The temperature seems to drop at Schloss Schönbrunn later that day, but it is only because the field is open and there are hardly any shelter from the wind. We walk around the palace awhile, soaking in its majesty. The gardens have about them this stately beauty, even though most of the foliage are still bare from winter. I wonder out loud how easy the monarchy must have had it the old days, having this much wealth all to themselves. But then again perhaps they did not have it easy at all and I am just jealous.

With dripping noses and numb extremities, we proceed to climb a 200-feet, snow sprinkled hill toward the Café Gloriette, an imperial pavilion looking down on the palace from a distance. There I experience for the first time a traditional Viennese dish called Kaiserschmarm—a plate of “softly browned omelette with stewed plums.” 

I do not know if it is because I am subconsciously thinking it, or the universe is mocking me, or if perhaps it is because of the romantic aura of the city itself, but it becomes increasingly difficult not to notice all the couples around me all the time. They are everywhere—on the tram, on the street, in the cafes and museums and WCs. So on the hike down from the Gloriette, with gravel crunching beneath our boots and the moody overcast sky watching down on us with great indifference, MT and I start talking about boys and sex, monogamy and marriage, and the many lost loves in our lives and the special spaces they’ve left for new ones to fill. The central questions of that whole conversation seem to be these: how do you pull yourself out, time and again, from the flotsam of heartbreak without being destroyed by the pain of it all? How do you keep your heart full and not turn into an embittered fool after every successful recovery? How do you convince yourself that there is always a point in trying despite not having any guarantee that you won’t get hurt again? After all, the willingness to endure pain is part of that peculiar package.

Like many good questions, I do not have their answers.

Back in the city center, we head to Stephansdom because I have not yet seen up close its tiled mosaic roof. Inside, a Sunday mass is about to commence. I light a candle for 0,95€ and offer whoever is listening a silent prayer.

Outside the sky is getting dark, the temperature is dropping, and as a final request I ask MT to come with me to Albertina and take my photo on the balcony, with the Sacher Hotel on the left and the Wiener Staatsoper right next to it as my backdrop—an attempt to replicate a famous shot in the Before Sunrise. I have been to the museum two days before, but it was bright out and snowing, not the right conditions for the shot I wanted.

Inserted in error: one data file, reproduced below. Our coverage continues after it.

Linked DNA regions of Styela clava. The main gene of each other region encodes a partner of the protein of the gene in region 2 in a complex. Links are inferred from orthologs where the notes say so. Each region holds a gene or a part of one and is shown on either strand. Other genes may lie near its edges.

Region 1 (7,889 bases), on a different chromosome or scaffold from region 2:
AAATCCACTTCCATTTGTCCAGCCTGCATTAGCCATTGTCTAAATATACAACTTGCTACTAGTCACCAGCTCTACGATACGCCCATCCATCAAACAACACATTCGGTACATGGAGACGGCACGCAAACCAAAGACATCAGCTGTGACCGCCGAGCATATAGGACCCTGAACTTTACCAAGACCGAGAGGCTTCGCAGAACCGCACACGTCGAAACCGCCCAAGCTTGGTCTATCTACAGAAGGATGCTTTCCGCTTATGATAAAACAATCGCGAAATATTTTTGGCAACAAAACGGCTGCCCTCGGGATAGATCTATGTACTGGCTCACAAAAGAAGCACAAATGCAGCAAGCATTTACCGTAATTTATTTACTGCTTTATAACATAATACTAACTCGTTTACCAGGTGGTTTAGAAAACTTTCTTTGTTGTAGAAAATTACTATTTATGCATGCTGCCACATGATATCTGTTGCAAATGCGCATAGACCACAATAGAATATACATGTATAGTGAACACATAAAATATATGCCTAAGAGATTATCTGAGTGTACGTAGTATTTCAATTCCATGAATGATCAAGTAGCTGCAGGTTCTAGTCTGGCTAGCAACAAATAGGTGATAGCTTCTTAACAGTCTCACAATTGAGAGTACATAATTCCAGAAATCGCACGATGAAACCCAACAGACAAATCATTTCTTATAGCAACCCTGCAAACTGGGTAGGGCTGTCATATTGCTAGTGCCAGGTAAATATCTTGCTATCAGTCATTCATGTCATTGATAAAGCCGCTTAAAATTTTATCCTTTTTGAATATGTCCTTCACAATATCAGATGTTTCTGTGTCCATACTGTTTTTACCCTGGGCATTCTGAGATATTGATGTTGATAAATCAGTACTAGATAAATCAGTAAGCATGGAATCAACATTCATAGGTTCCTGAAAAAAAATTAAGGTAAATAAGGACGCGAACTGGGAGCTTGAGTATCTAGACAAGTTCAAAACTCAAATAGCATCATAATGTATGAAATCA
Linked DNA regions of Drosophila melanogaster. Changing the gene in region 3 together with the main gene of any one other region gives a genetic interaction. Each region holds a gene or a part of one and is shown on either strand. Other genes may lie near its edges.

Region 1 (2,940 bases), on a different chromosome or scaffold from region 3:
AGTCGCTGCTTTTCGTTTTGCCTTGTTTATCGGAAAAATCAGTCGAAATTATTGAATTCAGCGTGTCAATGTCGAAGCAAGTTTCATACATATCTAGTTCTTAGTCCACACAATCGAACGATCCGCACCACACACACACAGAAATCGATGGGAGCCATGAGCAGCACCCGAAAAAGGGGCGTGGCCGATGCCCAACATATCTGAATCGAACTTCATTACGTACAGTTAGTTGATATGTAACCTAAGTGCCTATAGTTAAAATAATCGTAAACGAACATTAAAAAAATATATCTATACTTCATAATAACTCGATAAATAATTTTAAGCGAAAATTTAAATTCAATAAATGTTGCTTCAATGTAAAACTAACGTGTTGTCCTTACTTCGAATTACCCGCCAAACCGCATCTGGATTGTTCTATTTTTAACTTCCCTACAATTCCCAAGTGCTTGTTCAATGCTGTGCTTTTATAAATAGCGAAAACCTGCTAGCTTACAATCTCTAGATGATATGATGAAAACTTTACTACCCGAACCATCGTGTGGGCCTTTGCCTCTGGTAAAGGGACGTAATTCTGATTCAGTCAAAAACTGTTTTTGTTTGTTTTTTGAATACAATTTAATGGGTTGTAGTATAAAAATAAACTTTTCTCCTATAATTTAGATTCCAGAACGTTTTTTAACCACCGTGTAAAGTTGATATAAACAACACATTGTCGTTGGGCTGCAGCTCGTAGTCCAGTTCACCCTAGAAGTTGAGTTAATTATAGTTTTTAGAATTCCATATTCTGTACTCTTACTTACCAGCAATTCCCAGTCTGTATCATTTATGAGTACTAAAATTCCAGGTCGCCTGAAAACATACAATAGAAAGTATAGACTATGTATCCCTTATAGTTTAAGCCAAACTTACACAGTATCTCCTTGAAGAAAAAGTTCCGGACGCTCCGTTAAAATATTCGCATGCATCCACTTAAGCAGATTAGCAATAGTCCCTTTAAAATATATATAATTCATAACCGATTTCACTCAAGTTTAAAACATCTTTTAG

“I feel like this is, uh, some dream world we’re in, you know?”

There are hardly anyone in the balcony now, and the sky continues to dim. Behind me the Staatsoper’s windows glow gold and bright. I hop onto the parapet and allow myself to be photographed. When we finally get the shot, I am overcome with a rush either of accomplishment or melancholia, probably both. I don’t know.

I came to Vienna without really having any fixed expectation, except to see in the flesh the places I had before seen only on the screen, and imagine what Jesse or Celine must have felt seeing them. My trip, I know now, is more than taking photographs for private keeping, a greater endeavor than to have proof that I have been somewhere: in many ways this journey is a pilgrimage to young love. The reason why I adore Before Sunrise is because I know what young love feels like, its sheer magnitude, the transformative intensity of it that changes a you for better or worse, all the promises it holds, and I am lucky enough to have experienced that kind of love for myself, some years ago. And after having seen and touched and committed these places to memory, I am reminded anew what that love is like, and that is the reason why I’m writing this now so that I don’t forget.

The most striking thing about Vienna is, at least for me, its air of romance, lending a certain sheen to everything seen and heard and touched so that simply being in it seems a hallucinatory experience. It is easy to fall in love in Vienna, even if that means you’re falling in love on your own, even if that love has no object and nowhere to go. It may perhaps be just a fool’s delusion that makes me feel this way, but it does not really bother me.


“Look at this. This is beautiful.”

It is time to go. MT sees me off at Wien-Mitte, and we make promises to see each other again, perhaps in Lisbon in June. This time I make it to the airport with plenty of time to spare, but it doesn’t matter because my flight is delayed. When my plane does arrive, I sleep the whole hour back home, to Berlin, a place that I love more than anywhere in the world but where I am reminded every minute of every day that I am not as young as I used to be.

Published by Jared Carl

Philippine-born, Berlin-based writer